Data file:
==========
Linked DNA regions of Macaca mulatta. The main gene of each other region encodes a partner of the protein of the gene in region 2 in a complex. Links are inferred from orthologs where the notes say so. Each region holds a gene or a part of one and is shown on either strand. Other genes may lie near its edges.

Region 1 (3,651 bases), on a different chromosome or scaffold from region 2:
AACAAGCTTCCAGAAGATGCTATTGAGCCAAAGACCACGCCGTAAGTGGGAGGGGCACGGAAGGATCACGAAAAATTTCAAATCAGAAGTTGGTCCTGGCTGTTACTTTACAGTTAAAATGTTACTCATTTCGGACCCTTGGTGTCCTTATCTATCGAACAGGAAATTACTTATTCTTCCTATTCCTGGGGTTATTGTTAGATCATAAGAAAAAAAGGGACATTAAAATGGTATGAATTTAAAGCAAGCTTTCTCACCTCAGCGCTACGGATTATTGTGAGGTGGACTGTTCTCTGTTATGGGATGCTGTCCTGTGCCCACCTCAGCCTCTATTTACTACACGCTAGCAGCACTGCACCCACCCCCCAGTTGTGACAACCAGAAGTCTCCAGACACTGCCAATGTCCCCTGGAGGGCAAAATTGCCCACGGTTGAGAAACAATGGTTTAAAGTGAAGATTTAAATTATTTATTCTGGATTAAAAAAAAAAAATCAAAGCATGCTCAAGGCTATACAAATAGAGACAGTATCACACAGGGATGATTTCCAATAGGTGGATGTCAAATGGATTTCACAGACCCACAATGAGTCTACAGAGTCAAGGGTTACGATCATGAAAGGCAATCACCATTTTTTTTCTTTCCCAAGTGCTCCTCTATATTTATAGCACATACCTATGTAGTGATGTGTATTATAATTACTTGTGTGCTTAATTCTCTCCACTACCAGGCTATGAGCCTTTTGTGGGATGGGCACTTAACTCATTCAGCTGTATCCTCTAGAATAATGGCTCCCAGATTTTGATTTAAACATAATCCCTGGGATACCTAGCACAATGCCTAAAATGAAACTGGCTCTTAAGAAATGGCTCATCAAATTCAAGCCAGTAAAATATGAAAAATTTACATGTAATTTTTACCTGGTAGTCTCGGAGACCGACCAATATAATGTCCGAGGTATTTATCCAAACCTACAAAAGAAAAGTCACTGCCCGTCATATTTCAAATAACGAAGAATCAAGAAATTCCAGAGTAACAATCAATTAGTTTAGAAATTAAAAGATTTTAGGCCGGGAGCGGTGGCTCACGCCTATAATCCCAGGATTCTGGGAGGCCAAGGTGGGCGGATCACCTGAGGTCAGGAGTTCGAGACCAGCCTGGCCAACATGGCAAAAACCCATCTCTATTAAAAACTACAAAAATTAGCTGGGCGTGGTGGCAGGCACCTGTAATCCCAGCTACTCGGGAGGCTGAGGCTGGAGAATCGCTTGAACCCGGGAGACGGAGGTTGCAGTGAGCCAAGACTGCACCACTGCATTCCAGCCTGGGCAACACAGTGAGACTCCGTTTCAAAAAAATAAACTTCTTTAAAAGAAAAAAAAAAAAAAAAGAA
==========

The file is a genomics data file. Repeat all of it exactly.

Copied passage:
Linked DNA regions of Macaca mulatta. The main gene of each other region encodes a partner of the protein of the gene in region 2 in a complex. Links are inferred from orthologs where the notes say so. Each region holds a gene or a part of one and is shown on either strand. Other genes may lie near its edges.

Region 1 (3,651 bases), on a different chromosome or scaffold from region 2:
AACAAGCTTCCAGAAGATGCTATTGAGCCAAAGACCACGCCGTAAGTGGGAGGGGCACGGAAGGATCACGAAAAATTTCAAATCAGAAGTTGGTCCTGGCTGTTACTTTACAGTTAAAATGTTACTCATTTCGGACCCTTGGTGTCCTTATCTATCGAACAGGAAATTACTTATTCTTCCTATTCCTGGGGTTATTGTTAGATCATAAGAAAAAAAGGGACATTAAAATGGTATGAATTTAAAGCAAGCTTTCTCACCTCAGCGCTACGGATTATTGTGAGGTGGACTGTTCTCTGTTATGGGATGCTGTCCTGTGCCCACCTCAGCCTCTATTTACTACACGCTAGCAGCACTGCACCCACCCCCCAGTTGTGACAACCAGAAGTCTCCAGACACTGCCAATGTCCCCTGGAGGGCAAAATTGCCCACGGTTGAGAAACAATGGTTTAAAGTGAAGATTTAAATTATTTATTCTGGATTAAAAAAAAAAAATCAAAGCATGCTCAAGGCTATACAAATAGAGACAGTATCACACAGGGATGATTTCCAATAGGTGGATGTCAAATGGATTTCACAGACCCACAATGAGTCTACAGAGTCAAGGGTTACGATCATGAAAGGCAATCACCATTTTTTTTCTTTCCCAAGTGCTCCTCTATATTTATAGCACATACCTATGTAGTGATGTGTATTATAATTACTTGTGTGCTTAATTCTCTCCACTACCAGGCTATGAGCCTTTTGTGGGATGGGCACTTAACTCATTCAGCTGTATCCTCTAGAATAATGGCTCCCAGATTTTGATTTAAACATAATCCCTGGGATACCTAGCACAATGCCTAAAATGAAACTGGCTCTTAAGAAATGGCTCATCAAATTCAAGCCAGTAAAATATGAAAAATTTACATGTAATTTTTACCTGGTAGTCTCGGAGACCGACCAATATAATGTCCGAGGTATTTATCCAAACCTACAAAAGAAAAGTCACTGCCCGTCATATTTCAAATAACGAAGAATCAAGAAATTCCAGAGTAACAATCAATTAGTTTAGAAATTAAAAGATTTTAGGCCGGGAGCGGTGGCTCACGCCTATAATCCCAGGATTCTGGGAGGCCAAGGTGGGCGGATCACCTGAGGTCAGGAGTTCGAGACCAGCCTGGCCAACATGGCAAAAACCCATCTCTATTAAAAACTACAAAAATTAGCTGGGCGTGGTGGCAGGCACCTGTAATCCCAGCTACTCGGGAGGCTGAGGCTGGAGAATCGCTTGAACCCGGGAGACGGAGGTTGCAGTGAGCCAAGACTGCACCACTGCATTCCAGCCTGGGCAACACAGTGAGACTCCGTTTCAAAAAAATAAACTTCTTTAAAAGAAAAAAAAAAAAAAAAGAA